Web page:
THE MORNING JOLT BY JIM GERAGHTY Wait, All of a Sudden, Partisan Redistricting Is Unconstitutional? Now?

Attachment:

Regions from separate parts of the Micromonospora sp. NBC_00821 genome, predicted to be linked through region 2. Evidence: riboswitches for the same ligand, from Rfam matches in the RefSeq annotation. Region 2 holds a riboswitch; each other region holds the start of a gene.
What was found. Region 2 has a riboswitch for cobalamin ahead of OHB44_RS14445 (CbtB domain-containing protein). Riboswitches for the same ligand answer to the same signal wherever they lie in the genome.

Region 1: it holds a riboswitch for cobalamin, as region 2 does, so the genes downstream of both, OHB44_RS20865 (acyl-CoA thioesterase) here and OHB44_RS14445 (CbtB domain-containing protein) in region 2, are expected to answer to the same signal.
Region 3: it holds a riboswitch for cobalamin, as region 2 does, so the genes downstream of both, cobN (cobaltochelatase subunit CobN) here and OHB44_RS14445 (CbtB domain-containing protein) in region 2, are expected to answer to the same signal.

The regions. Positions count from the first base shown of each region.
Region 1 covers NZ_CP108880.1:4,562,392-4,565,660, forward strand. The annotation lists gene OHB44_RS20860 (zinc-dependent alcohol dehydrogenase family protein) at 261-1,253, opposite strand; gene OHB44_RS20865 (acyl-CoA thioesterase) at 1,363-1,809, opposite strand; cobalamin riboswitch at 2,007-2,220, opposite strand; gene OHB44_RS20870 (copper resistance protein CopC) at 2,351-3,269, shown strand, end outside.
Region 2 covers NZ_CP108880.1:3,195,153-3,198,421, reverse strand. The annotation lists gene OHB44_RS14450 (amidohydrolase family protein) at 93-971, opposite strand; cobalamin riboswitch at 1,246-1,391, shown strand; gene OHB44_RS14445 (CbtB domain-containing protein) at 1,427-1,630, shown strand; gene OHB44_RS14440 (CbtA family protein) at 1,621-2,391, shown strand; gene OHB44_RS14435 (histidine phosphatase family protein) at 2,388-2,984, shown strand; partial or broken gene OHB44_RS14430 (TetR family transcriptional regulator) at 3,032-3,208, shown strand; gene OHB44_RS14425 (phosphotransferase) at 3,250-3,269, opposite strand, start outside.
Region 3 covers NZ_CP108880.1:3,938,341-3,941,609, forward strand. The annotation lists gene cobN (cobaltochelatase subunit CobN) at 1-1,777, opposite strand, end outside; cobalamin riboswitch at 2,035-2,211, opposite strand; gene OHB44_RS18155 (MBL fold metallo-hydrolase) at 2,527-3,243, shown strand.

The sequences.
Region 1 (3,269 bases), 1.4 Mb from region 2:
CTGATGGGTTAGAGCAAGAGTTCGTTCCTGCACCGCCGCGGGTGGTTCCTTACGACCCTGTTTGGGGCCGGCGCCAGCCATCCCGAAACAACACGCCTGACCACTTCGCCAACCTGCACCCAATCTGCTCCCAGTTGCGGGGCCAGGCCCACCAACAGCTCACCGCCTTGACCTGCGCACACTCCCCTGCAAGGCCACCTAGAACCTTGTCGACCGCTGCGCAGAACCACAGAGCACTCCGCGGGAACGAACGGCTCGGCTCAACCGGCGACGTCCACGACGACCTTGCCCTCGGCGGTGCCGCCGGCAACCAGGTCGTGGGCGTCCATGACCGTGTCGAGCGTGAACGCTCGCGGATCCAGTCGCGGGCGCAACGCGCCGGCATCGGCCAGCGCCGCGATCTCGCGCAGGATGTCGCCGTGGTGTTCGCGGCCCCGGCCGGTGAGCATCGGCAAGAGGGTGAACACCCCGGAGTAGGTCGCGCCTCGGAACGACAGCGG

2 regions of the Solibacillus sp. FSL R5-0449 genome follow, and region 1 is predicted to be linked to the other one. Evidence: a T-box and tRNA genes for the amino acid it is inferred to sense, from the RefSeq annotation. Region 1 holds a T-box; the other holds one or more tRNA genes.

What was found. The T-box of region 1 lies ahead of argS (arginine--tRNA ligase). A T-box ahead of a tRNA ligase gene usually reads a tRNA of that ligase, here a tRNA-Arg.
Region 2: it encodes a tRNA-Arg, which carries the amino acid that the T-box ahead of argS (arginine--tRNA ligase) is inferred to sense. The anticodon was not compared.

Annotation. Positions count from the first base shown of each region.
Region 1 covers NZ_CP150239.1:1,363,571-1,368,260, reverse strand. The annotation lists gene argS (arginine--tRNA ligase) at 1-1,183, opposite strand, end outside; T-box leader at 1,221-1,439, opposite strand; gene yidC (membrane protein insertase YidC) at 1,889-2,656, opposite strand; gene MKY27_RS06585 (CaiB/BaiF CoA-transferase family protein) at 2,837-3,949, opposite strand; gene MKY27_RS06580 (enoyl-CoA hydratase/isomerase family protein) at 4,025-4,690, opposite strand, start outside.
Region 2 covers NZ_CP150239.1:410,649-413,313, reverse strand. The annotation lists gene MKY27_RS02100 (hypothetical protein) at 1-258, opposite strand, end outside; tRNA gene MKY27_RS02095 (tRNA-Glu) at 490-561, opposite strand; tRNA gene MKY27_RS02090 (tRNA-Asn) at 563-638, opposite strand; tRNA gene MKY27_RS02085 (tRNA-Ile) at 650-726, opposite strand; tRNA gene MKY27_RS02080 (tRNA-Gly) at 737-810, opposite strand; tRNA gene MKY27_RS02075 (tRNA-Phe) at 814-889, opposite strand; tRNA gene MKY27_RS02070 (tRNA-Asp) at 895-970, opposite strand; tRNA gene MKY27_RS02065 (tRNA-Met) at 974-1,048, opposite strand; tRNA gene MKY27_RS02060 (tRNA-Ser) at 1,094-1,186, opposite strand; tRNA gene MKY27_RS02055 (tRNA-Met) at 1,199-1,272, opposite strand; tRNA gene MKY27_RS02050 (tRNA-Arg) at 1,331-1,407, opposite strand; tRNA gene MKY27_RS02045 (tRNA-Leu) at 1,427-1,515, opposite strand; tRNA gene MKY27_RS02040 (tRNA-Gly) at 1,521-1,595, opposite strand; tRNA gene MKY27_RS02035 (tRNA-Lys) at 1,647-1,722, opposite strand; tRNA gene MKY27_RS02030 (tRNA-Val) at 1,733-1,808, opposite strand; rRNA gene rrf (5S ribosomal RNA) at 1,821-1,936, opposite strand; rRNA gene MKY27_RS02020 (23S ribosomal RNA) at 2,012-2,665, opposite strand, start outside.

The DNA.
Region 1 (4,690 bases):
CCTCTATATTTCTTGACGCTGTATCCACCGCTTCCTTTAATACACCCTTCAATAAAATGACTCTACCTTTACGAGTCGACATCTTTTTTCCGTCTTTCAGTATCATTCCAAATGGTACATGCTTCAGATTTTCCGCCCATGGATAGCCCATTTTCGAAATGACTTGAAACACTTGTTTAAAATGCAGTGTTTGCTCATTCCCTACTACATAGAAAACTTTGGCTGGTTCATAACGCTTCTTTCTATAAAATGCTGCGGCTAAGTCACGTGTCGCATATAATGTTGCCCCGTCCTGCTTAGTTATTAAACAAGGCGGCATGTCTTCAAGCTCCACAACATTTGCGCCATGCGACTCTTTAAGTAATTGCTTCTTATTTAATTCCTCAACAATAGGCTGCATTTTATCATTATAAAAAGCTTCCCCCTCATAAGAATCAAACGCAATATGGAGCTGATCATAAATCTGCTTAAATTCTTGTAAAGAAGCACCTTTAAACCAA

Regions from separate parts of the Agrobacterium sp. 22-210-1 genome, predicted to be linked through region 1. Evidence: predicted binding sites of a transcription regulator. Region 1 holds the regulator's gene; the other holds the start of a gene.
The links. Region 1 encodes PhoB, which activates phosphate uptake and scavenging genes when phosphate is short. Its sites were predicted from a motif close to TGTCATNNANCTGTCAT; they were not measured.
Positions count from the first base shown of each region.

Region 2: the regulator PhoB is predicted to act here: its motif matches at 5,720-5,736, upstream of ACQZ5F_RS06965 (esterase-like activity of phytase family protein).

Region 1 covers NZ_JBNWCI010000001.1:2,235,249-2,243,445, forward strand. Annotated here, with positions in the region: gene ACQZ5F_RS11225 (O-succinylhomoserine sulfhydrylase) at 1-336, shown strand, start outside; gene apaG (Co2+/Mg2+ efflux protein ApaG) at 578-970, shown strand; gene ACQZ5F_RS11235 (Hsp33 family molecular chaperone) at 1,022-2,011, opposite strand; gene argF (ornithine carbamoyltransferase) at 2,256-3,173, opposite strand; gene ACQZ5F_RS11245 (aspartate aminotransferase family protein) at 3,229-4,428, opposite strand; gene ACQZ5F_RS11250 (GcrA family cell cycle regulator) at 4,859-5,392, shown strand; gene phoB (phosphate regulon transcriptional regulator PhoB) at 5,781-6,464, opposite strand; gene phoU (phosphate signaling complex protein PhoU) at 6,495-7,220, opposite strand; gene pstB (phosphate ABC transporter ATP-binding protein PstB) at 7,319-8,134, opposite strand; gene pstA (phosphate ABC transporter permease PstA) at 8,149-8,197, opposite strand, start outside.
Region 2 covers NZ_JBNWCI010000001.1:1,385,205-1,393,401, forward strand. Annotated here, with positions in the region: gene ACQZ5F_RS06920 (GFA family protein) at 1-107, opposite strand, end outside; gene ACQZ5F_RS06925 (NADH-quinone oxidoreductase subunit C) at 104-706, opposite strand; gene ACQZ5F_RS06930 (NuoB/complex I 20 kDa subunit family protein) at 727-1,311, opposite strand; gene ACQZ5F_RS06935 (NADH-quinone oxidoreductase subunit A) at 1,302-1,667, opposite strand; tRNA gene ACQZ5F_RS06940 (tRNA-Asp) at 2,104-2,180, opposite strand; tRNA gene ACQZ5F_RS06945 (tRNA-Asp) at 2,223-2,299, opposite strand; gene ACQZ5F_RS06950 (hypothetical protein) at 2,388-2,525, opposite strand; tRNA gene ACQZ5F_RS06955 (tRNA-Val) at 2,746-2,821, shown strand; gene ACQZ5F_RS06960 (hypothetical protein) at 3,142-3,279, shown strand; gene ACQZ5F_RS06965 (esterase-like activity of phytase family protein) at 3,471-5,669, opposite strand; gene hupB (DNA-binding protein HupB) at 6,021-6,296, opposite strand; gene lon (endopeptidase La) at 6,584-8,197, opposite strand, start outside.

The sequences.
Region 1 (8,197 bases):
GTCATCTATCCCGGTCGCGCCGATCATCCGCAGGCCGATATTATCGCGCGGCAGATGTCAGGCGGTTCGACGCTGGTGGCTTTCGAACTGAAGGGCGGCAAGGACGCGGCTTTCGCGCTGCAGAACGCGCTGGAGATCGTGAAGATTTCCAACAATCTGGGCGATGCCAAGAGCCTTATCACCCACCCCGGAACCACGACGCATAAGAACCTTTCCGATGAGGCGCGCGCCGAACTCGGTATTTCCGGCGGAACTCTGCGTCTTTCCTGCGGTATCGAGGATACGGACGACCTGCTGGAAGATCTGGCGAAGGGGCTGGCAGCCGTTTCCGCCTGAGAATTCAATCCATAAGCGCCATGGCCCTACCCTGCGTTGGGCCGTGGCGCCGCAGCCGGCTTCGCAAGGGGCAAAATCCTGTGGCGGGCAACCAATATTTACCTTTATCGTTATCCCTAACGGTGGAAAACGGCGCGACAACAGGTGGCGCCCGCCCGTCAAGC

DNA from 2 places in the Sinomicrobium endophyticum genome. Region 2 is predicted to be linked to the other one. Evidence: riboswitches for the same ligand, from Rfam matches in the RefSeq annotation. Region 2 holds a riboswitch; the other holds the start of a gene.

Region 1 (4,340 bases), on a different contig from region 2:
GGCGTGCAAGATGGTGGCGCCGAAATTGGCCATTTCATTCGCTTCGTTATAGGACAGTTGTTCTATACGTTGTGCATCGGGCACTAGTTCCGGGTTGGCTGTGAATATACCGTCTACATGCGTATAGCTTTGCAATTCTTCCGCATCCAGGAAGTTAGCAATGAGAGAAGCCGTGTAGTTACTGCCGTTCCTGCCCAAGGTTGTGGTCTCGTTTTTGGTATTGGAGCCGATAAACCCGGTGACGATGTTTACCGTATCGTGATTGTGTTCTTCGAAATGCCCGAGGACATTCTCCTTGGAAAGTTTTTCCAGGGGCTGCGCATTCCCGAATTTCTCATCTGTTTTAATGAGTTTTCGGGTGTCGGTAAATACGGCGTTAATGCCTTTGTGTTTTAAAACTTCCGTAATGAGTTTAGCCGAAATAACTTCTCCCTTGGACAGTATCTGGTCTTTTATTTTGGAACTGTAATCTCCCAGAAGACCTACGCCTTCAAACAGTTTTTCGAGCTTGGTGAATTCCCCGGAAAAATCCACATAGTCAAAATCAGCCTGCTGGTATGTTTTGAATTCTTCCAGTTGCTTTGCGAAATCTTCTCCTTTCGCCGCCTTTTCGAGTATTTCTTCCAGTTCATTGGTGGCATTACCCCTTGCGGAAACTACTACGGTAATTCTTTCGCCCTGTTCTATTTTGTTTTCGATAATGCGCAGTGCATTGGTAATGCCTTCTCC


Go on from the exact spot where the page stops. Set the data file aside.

Excerpt: How quickly we forget: Careful redrawing of district lines to maximize a political advantage was a big part of launching the career of Barack Obama: Like every other Democratic legislator who entered the inner sanctum, Obama began working on his “ideal map.” Corrigan remembers two things about the district that he and Obama drew. First, it retained Obama’s Hyde Park base — he had managed to beat Rush in Hyde Park — then swooped upward along the lakefront and toward downtown. By the end of the final redistricting process, his new district bore little resemblance to his old one. Rather than jutting far to the west, like a long thin dagger, into a swath of poor black neighborhoods of bungalow homes, Obama’s map now shot north, encompassing about half of the Loop, whose southern portion was beginning to be transformed by developers like Tony Rezko, and stretched far up Michigan Avenue and into the Gold Coast, covering much of the city’s economic heart, its main retail thoroughfares, and its finest museums, parks, skyscrapers, and lakefront apartment buildings. African-Americans still were a majority, and the map contained some of the poorest sections of Chicago, but Obama’s new district was wealthier, whiter, more Jewish, less blue-collar, and better educated. It also included one of the highest concentrations of Republicans in Chicago. “It was a radical change,” Corrigan said. The new district was a natural fit for the candidate that Obama was in the process of becoming. “He saw that when we were doing fund-raisers in the Rush campaign his appeal to, quite frankly, young white professionals was dramatic.”